Stimulus and Recovery are Speeding the Politicisation of Metal
With vaccines for COVID-19 on the horizon, global economies increasingly look towards recovery. Governments around the world have started to mobilise unprecedented monetary stimulus to build jobs and skill bases.
As it applies to energy, the basic game plan is as follows: subsidised debt or direct stimulus helps national champions build battery factories and increase investment in existing factories to upgrade them for electric vehicle production. Both of these initiatives lead to increases in jobs, skill bases, and infrastructure. Low-cost financing and/or tax incentives encourage consumers to purchase electric vehicles. Investment or subsidies into charging stations and charging networks increase the adoption of electric vehicles, and as a result, provide the means to meet legislated emissions and fuel efficiency targets.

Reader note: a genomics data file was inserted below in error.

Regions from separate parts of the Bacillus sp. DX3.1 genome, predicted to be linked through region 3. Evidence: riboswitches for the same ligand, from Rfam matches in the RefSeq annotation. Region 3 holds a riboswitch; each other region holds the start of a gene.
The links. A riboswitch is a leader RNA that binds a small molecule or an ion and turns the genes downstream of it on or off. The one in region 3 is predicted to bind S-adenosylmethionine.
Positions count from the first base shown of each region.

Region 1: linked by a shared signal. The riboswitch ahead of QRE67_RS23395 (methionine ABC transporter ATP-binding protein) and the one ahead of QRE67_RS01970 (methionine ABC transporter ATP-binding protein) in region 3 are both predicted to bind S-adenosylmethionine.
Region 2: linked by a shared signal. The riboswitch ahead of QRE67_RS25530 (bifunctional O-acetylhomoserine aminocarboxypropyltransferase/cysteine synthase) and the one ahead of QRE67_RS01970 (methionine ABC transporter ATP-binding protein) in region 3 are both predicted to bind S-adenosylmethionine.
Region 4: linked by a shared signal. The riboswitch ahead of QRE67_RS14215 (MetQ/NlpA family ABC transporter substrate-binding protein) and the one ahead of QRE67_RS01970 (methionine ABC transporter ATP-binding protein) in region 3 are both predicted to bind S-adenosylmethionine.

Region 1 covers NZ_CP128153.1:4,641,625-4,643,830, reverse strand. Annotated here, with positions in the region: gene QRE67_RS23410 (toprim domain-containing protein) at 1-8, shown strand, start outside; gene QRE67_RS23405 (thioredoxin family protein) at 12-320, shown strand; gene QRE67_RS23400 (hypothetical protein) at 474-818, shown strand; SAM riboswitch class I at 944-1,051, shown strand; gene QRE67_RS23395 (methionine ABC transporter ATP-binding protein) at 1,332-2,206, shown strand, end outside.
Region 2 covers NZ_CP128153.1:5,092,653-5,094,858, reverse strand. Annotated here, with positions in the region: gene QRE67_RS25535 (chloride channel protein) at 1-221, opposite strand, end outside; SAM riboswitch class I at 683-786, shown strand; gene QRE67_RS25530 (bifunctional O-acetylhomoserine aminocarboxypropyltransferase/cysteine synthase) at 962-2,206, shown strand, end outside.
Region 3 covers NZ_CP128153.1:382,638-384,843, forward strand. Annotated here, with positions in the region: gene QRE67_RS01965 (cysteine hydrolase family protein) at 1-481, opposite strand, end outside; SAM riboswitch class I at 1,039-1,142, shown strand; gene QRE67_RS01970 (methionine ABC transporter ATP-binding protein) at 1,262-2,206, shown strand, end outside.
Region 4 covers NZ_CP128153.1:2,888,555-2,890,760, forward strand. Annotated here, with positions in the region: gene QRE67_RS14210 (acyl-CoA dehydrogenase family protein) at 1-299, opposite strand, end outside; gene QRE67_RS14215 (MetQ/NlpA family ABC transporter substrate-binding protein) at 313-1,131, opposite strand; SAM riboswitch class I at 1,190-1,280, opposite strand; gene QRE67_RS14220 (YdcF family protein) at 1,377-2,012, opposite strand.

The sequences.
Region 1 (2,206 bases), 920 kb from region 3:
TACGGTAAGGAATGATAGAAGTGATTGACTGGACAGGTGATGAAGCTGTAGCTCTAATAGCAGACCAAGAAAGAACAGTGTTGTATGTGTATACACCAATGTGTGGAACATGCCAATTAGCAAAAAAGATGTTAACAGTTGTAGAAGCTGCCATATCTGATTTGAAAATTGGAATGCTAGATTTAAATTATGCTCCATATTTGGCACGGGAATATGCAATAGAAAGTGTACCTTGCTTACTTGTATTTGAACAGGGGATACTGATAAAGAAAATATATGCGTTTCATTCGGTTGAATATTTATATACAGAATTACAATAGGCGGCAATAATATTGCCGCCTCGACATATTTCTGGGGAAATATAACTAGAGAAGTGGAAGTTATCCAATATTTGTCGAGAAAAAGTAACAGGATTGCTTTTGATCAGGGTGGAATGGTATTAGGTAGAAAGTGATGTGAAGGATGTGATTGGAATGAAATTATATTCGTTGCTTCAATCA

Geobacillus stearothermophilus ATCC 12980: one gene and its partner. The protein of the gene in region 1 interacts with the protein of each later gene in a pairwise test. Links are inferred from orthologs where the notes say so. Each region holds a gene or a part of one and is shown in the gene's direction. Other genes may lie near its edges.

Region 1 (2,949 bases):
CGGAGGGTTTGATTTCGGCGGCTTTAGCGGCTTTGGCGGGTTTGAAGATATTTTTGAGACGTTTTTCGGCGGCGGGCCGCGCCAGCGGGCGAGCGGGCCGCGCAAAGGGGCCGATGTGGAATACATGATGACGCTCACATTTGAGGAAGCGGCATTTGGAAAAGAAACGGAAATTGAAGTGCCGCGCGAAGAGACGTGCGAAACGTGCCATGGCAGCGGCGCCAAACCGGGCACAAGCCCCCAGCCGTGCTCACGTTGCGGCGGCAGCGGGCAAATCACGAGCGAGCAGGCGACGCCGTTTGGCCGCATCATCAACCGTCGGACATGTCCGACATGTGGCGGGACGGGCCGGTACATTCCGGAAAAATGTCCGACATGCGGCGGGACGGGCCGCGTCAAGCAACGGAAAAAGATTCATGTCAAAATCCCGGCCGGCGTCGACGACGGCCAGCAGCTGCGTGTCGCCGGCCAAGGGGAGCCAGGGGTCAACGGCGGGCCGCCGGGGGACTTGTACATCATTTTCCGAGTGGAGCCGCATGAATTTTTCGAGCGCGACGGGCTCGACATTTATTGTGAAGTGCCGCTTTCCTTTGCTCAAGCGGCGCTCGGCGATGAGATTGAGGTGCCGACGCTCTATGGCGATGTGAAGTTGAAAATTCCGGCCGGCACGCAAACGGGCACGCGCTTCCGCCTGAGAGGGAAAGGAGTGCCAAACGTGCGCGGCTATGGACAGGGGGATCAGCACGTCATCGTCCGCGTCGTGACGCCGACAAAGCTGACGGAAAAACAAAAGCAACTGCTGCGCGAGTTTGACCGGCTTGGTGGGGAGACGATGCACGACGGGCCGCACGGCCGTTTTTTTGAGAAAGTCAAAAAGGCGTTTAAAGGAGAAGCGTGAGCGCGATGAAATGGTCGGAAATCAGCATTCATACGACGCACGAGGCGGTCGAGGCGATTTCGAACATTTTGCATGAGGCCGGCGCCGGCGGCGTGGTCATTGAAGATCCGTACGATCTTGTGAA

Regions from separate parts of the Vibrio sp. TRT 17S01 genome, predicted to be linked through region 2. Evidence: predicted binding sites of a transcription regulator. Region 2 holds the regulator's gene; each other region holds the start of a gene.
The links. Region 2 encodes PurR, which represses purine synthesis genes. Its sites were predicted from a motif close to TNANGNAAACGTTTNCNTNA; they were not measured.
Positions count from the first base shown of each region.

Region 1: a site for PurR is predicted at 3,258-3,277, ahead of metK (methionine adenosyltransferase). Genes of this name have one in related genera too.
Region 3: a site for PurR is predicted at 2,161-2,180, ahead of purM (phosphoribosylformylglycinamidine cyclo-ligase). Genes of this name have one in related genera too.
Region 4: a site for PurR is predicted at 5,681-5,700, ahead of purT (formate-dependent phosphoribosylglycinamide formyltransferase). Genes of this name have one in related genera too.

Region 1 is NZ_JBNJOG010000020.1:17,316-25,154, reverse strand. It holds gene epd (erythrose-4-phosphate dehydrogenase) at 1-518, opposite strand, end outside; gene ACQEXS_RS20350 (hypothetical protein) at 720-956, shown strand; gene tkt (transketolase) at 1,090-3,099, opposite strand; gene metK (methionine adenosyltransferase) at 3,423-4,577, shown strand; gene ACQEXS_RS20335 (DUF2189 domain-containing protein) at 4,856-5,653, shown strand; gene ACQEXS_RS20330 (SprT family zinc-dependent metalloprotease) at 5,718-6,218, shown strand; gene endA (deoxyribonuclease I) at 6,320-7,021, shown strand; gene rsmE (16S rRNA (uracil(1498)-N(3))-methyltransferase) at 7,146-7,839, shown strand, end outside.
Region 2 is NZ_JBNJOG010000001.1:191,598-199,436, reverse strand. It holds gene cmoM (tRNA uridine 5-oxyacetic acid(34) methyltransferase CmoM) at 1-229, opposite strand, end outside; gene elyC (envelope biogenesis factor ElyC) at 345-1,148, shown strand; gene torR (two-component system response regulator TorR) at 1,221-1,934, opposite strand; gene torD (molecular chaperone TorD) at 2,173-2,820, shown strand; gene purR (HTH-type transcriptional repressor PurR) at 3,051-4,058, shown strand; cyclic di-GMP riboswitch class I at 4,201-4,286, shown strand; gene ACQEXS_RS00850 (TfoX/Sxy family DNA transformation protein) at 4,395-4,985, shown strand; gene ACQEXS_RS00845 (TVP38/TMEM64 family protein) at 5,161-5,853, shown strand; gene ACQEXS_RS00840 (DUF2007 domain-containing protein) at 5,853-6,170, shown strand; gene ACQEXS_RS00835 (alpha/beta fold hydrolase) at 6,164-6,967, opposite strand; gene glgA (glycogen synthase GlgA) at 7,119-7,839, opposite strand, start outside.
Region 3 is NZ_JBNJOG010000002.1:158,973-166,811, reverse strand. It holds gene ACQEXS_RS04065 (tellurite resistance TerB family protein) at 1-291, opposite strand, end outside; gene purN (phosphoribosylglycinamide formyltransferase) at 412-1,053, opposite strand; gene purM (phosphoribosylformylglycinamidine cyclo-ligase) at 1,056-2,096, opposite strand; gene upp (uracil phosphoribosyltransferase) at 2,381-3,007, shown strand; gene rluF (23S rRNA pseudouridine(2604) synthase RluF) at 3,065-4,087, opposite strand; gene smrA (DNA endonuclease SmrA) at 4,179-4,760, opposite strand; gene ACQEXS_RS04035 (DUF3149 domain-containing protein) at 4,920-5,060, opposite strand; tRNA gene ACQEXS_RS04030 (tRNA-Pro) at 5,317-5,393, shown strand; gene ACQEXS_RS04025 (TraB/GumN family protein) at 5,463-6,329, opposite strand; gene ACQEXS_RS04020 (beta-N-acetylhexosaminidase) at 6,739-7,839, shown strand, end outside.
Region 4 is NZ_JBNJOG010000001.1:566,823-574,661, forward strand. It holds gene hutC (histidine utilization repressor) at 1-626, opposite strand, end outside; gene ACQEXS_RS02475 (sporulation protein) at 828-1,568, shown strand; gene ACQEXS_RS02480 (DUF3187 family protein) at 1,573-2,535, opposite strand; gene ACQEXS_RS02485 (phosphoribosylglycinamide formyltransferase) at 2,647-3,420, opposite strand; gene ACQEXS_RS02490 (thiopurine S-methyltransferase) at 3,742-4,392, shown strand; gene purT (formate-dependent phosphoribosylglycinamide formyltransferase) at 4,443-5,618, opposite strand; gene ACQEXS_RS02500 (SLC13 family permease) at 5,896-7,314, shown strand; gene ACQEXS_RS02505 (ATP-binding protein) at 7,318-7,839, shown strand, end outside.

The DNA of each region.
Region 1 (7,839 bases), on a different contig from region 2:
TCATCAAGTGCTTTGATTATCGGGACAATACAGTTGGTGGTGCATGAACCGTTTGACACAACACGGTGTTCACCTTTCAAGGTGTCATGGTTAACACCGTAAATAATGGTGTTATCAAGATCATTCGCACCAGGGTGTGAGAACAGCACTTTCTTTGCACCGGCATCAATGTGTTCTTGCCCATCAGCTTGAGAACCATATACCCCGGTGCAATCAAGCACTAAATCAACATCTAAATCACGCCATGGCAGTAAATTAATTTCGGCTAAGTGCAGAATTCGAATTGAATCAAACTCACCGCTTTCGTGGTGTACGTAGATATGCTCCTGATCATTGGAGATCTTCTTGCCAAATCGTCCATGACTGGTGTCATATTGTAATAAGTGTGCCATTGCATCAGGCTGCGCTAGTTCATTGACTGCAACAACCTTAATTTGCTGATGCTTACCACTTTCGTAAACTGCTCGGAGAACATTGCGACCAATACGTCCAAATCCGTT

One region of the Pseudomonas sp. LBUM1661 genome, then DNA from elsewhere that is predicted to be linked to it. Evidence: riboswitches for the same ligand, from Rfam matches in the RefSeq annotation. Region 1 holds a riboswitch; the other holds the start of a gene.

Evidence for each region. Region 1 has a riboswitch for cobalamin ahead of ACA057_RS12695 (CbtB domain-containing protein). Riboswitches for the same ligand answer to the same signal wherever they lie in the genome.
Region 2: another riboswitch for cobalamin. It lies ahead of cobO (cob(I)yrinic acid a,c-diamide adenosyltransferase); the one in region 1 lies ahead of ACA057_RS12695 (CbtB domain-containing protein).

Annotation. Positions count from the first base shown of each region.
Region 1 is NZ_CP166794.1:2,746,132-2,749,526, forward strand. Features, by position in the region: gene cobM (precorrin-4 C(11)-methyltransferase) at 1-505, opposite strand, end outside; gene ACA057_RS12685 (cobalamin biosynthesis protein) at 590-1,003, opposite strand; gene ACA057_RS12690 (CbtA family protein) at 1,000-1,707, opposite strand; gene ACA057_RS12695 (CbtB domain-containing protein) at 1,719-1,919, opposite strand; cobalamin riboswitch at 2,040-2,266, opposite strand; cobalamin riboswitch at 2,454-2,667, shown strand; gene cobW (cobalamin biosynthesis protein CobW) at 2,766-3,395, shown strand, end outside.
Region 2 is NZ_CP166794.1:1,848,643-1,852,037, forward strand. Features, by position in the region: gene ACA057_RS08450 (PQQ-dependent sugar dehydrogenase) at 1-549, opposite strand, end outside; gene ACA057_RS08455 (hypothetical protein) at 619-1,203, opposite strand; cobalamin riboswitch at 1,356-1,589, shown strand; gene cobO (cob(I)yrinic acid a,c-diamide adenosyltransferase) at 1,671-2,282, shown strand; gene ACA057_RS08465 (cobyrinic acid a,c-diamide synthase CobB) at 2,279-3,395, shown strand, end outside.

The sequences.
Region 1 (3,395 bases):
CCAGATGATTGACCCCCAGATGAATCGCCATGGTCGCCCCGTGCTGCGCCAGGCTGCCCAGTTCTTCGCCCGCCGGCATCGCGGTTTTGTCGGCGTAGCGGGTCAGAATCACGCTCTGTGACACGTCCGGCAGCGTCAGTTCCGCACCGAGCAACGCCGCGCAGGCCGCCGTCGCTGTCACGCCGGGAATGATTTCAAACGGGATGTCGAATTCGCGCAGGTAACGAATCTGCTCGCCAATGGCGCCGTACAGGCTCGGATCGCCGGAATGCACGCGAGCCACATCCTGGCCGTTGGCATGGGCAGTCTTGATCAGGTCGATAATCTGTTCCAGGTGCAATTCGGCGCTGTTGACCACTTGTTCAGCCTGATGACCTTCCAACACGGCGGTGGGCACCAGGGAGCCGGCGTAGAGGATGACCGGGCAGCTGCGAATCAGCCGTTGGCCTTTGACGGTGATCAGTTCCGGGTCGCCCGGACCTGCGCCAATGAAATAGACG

Whether it be Biden’s climate plan, the EU’s 500 billion Euro plan, carbon neutrality pledges from China, Japan, and South Korea; these programmes aren’t merely goals set around investment in carbon emission abatement, they are very real signposts of where stimulus will flow to create jobs. These will in turn lead to more training and upgrades in the skills of workforces and change the spending patterns of consumers. The success of these initiatives will hang somewhat on the ability for the private sector to adapt to the changing market and get to work, with reassurance from the safety net provided by government incentives to de-risk the establishment of new supply chains.